Validation with PostSharp

  • .NET

PostSharp allows you to do AOP (Aspect Oriented Programming). To summarize the interest of PostSharp nothing beats a small quote:

Do you ever find yourself creating a mess by duplicating boilerplate code because of tracing, exception handling, data binding, threading, or transaction management? You're not alone. PostSharp helps clean up that mess by encapsulating these aspects as custom attributes.

In this article I will show you how to do validation on properties with PostSharp, for example to check null values. Here is what we have:

private string _foo;

public string Foo
{
    get { return _foo; }
    set
    {
        if(value == null)
            throw new Exception();
        _foo =  value;
    }
}

This is what we want to achieve:

[NotNull]
public string Foo { get; set; }

As we can see, the second version is much more consise than the first and especially much more explicit. To create a PostSharp-compatible attribute, you must inherit the Aspect class and the attribute must be serializable. In our case we do not inherit Aspect but of a child class: LocationInterceptionAspect.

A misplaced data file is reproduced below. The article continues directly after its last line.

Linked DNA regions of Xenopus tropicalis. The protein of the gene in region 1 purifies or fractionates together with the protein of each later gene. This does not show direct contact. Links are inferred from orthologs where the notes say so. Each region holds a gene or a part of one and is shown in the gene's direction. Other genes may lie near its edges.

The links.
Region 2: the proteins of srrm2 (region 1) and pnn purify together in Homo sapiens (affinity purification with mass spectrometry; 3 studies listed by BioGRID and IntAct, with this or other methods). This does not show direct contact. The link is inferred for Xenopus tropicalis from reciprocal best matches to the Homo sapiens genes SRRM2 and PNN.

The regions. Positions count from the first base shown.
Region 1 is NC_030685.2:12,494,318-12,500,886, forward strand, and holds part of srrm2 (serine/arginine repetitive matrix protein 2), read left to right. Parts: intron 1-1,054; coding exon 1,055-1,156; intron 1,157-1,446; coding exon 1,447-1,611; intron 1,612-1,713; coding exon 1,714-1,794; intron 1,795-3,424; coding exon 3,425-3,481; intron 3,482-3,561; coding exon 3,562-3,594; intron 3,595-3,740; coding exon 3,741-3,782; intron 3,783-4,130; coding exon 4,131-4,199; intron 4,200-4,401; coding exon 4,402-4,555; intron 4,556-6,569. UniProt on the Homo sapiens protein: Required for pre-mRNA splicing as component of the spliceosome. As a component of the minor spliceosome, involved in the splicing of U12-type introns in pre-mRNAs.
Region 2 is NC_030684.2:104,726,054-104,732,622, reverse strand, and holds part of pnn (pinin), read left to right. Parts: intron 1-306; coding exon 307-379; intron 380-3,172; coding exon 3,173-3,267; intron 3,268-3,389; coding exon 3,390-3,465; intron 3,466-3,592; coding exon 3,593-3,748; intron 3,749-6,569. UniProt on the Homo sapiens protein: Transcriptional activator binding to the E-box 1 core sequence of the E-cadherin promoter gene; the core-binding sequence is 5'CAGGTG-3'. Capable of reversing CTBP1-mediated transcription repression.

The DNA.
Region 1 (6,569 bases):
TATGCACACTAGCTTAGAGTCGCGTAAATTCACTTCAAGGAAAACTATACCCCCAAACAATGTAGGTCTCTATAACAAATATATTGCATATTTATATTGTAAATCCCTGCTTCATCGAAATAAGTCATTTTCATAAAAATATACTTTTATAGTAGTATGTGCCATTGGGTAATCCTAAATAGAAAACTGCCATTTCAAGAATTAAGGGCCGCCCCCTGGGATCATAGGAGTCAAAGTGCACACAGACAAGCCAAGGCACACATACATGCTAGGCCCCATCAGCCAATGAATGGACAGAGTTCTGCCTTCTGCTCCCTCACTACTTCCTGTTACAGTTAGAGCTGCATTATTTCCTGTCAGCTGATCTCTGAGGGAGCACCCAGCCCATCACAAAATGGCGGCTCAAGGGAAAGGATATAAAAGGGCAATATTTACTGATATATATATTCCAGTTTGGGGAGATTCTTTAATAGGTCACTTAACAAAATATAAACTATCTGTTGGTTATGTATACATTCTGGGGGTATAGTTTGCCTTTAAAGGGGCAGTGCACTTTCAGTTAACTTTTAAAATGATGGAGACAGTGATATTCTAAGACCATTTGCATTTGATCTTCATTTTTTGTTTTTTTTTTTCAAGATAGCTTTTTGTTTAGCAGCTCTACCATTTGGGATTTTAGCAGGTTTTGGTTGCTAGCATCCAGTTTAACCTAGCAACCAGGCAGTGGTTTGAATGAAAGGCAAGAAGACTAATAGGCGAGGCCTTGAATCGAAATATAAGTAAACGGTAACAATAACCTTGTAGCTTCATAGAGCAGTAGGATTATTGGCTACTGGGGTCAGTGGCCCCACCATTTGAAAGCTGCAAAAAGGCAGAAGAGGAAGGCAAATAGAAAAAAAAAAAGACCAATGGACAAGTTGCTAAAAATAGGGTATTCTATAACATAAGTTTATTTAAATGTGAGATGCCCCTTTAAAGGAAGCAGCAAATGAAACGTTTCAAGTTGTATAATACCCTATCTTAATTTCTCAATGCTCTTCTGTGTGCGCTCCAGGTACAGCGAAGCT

[Serializable]
public class NotNullAttribute : LocationInterceptionAspect
{
    public override void OnSetValue(LocationInterceptionArgs args)
    {
        if(Equals(args.Value, null))
            throw new ArgumentNullException("value");
        base.OnSetValue(args);
    }
}

And voila, we can now decorate our properties with the NotNull attribute. As you can see it is very fast to write attributes for PostSharp.

For more information about PostSharp, see the documentation.

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